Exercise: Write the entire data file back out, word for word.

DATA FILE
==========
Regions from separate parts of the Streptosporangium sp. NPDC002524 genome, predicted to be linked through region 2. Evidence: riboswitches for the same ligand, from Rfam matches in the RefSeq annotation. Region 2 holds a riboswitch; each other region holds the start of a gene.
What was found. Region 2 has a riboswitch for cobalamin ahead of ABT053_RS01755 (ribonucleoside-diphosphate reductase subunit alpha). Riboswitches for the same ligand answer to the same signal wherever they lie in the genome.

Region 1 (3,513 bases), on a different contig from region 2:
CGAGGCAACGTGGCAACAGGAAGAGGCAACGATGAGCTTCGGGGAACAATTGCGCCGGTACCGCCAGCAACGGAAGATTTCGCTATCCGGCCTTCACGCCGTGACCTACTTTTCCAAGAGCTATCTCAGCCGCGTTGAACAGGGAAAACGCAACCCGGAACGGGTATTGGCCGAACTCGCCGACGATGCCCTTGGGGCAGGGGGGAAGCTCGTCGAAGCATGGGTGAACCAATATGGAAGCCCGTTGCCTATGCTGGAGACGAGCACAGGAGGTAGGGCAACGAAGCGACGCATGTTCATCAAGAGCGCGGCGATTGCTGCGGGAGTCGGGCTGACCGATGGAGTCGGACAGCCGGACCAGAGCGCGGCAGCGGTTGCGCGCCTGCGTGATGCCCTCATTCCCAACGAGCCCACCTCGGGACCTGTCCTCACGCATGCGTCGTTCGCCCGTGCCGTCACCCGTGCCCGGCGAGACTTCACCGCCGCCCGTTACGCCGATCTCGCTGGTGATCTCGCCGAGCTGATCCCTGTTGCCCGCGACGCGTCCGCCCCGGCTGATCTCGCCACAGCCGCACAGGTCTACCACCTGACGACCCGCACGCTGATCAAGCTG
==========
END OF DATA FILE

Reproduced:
Regions from separate parts of the Streptosporangium sp. NPDC002524 genome, predicted to be linked through region 2. Evidence: riboswitches for the same ligand, from Rfam matches in the RefSeq annotation. Region 2 holds a riboswitch; each other region holds the start of a gene.
What was found. Region 2 has a riboswitch for cobalamin ahead of ABT053_RS01755 (ribonucleoside-diphosphate reductase subunit alpha). Riboswitches for the same ligand answer to the same signal wherever they lie in the genome.

Region 1 (3,513 bases), on a different contig from region 2:
CGAGGCAACGTGGCAACAGGAAGAGGCAACGATGAGCTTCGGGGAACAATTGCGCCGGTACCGCCAGCAACGGAAGATTTCGCTATCCGGCCTTCACGCCGTGACCTACTTTTCCAAGAGCTATCTCAGCCGCGTTGAACAGGGAAAACGCAACCCGGAACGGGTATTGGCCGAACTCGCCGACGATGCCCTTGGGGCAGGGGGGAAGCTCGTCGAAGCATGGGTGAACCAATATGGAAGCCCGTTGCCTATGCTGGAGACGAGCACAGGAGGTAGGGCAACGAAGCGACGCATGTTCATCAAGAGCGCGGCGATTGCTGCGGGAGTCGGGCTGACCGATGGAGTCGGACAGCCGGACCAGAGCGCGGCAGCGGTTGCGCGCCTGCGTGATGCCCTCATTCCCAACGAGCCCACCTCGGGACCTGTCCTCACGCATGCGTCGTTCGCCCGTGCCGTCACCCGTGCCCGGCGAGACTTCACCGCCGCCCGTTACGCCGATCTCGCTGGTGATCTCGCCGAGCTGATCCCTGTTGCCCGCGACGCGTCCGCCCCGGCTGATCTCGCCACAGCCGCACAGGTCTACCACCTGACGACCCGCACGCTGATCAAGCTG